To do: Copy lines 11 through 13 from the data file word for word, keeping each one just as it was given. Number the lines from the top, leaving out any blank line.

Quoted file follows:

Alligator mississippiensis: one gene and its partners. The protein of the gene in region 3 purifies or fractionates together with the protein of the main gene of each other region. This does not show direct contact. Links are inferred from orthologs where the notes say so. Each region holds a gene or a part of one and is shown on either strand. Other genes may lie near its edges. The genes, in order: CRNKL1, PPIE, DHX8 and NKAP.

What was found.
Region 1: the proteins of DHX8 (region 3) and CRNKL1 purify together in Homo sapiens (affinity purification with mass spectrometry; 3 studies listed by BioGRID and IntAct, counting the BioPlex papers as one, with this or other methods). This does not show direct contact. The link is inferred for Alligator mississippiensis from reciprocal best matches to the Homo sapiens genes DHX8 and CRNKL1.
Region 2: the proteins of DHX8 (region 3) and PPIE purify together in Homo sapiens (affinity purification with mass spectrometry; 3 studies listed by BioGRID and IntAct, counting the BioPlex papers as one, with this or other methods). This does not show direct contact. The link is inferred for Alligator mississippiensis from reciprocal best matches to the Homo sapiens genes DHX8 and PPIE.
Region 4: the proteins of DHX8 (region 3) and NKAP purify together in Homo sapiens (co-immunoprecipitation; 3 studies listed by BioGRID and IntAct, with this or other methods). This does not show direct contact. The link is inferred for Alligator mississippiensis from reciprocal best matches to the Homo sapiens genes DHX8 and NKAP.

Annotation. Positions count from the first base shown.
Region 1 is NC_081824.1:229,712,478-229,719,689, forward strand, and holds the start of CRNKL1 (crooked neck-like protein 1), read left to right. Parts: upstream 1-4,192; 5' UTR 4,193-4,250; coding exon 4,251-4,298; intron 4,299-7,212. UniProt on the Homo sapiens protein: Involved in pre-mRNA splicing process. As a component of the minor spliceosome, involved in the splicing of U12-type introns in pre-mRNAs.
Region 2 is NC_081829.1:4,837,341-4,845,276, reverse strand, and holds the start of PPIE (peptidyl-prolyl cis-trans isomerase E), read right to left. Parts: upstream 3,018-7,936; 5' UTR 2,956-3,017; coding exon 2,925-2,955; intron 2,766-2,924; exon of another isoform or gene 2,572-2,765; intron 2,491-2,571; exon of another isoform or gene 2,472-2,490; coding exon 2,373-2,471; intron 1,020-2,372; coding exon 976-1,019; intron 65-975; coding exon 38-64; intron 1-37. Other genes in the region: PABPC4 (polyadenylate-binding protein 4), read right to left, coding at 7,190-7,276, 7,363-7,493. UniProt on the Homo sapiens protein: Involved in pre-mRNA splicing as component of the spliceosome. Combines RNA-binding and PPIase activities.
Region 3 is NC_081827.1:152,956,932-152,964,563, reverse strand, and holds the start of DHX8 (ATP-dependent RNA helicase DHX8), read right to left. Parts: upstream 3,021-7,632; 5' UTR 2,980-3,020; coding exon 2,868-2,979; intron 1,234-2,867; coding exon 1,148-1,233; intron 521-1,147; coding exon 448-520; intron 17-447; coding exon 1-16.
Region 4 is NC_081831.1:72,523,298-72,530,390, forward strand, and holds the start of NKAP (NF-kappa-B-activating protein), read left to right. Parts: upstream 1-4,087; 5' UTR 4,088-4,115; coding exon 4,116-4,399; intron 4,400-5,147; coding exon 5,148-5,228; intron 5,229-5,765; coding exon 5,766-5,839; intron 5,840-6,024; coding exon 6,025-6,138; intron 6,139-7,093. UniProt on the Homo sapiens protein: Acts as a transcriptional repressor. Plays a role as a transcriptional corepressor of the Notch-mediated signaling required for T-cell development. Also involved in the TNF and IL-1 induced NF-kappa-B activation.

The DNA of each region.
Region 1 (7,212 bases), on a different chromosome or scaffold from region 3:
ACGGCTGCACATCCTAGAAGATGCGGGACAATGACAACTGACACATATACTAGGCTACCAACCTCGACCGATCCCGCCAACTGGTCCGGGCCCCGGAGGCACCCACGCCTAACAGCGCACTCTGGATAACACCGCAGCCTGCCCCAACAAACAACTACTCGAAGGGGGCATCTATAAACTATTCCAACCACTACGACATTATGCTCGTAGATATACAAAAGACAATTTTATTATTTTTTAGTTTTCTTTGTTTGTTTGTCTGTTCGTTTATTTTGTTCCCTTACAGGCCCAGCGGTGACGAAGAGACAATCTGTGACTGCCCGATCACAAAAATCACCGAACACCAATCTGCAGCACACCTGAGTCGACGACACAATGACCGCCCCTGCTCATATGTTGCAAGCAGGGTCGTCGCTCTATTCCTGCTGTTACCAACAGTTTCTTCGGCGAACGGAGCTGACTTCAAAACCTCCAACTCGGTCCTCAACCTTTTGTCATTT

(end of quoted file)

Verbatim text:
The DNA of each region.
Region 1 (7,212 bases), on a different chromosome or scaffold from region 3:
ACGGCTGCACATCCTAGAAGATGCGGGACAATGACAACTGACACATATACTAGGCTACCAACCTCGACCGATCCCGCCAACTGGTCCGGGCCCCGGAGGCACCCACGCCTAACAGCGCACTCTGGATAACACCGCAGCCTGCCCCAACAAACAACTACTCGAAGGGGGCATCTATAAACTATTCCAACCACTACGACATTATGCTCGTAGATATACAAAAGACAATTTTATTATTTTTTAGTTTTCTTTGTTTGTTTGTCTGTTCGTTTATTTTGTTCCCTTACAGGCCCAGCGGTGACGAAGAGACAATCTGTGACTGCCCGATCACAAAAATCACCGAACACCAATCTGCAGCACACCTGAGTCGACGACACAATGACCGCCCCTGCTCATATGTTGCAAGCAGGGTCGTCGCTCTATTCCTGCTGTTACCAACAGTTTCTTCGGCGAACGGAGCTGACTTCAAAACCTCCAACTCGGTCCTCAACCTTTTGTCATTT